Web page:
January is Cervical Health Awareness Month, an ideal time to call attention to one of the most preventable cancers.
The good news is that cervical cancer rates have declined significantly because of widespread use of the Pap screening test. Even better, cervical cancer can now be prevented by a vaccine that targets HPV, the virus that causes most cervical cancer cases.
The bad news is that, despite these screening and prevention tools, about 13,000 American women will be diagnosed with cervical cancer this year. Approximately 4,000 will die.
Furthermore, disparities by race continue:
- Hispanic and American Indian/Alaska Native women have the highest rates of cervical cancer in the U.S.
- Black women have the highest rates of death from cervical cancer.
- White women fare better than those who are Black or Hispanic. Women who are Hispanic or Latina are 30% more likely to die of cervical cancer than white women. The five-year relative survival rate for cervical cancer is 69% for white women and 56% for Black women.
What’s behind these disparities?
The answer is complex, but studies point to a connection between low screening rates and socioeconomic factors, including lower education and income levels and lack of access to care. Location also plays a role.
More than half of all women diagnosed with cervical cancer either have never been screened or have not been screened as often as recommended.
- Screening rates are 78.2% for women ages 21-44 who have not completed high school, compared with 88.2% for college graduates.
- Screening rates are 79.2% for women ages 21-44 with incomes of less than $25,000, compared with 90.3% for those with incomes of $75,000 or higher.
- Women who live in the South or Rust Belt states have higher incidence and mortality rates than those in New England and Western states.
However, data on HPV immunization rates tell a different story. Minority and low-income females are more likely to be immunized against HPV. Females ages 13-16 in households with incomes below the poverty level are more likely to receive the vaccine (59.4%) than those above the poverty level (52.2%). In addition, white females in the same age group are least likely to receive the HPV vaccine. Immunization rates are 50.7% for white females, 57.2% for Hispanic females, and 58.4% for Black females.
What you can do: Get screened and, if you’re eligible, get the HPV vaccine.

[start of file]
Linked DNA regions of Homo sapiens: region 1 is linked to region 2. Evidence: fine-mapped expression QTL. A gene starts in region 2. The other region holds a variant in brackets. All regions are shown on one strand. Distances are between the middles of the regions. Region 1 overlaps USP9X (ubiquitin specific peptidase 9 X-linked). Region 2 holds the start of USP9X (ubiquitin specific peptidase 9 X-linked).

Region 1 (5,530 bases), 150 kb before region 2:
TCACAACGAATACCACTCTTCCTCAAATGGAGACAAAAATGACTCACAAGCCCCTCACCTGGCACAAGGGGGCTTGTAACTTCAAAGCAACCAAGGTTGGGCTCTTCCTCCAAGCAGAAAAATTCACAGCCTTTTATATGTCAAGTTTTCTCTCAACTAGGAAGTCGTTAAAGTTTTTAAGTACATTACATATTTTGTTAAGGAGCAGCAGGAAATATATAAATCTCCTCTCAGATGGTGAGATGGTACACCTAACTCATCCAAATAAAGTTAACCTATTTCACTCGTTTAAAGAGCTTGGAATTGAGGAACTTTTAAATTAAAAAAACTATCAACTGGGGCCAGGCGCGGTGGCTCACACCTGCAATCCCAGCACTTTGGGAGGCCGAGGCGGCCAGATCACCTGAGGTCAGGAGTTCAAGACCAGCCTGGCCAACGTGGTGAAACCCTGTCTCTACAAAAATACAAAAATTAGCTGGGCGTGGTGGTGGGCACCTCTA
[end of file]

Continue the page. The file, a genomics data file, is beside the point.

Cervical cancer screening is the most effective way to detect cervical cancer early, when it can be treated and, often, cured. That’s why it’s important to follow the screening guidelines, regardless of your race, ethnicity, or socioeconomic status—and to talk with your health care provider to help determine your risk factors for cervical cancer.
The U.S. Preventive Services Task Force recommends the following screenings:
- For women ages 21-29—Pap test screening for cervical cancer every three years.
- For women ages 30 to 65—any one of the following types of screenings is acceptable: Pap test screening every three years, high-risk HPV (hrHPV) testing every five years, or Pap test screening plus hrHPV testing (cotesting) every five years.
Women who have higher risks for cervical cancer, such as those with HIV, a history of pre-cancerous cervical lesions, or a suppressed immune response, should consult with their health care provider about whether they should be screened more frequently or past the age of 65.
Younger people can prevent cervical and other HPV-related cancers by getting the HPV vaccine. Age matters because the vaccine provides the most benefit to people who have not yet been exposed to HPV. The vaccine does not treat existing HPV infections.
The Centers for Disease Control and Prevention recommends the following:
- Two doses of the HPV vaccine for all adolescents at age 11 or 12.
- Three doses for those who start the vaccine later (between ages 15 and 26) and for those ages 9 through 26 who have weaker immune systems.
Vaccination rates are on the rise but remain below national goals. Even so, already the vaccine is credited with significant reductions in HPV infection. If you, a family member, or other loved one are in the targeted age group (11-26 years), talk with your health care provider and arrange to get the vaccine.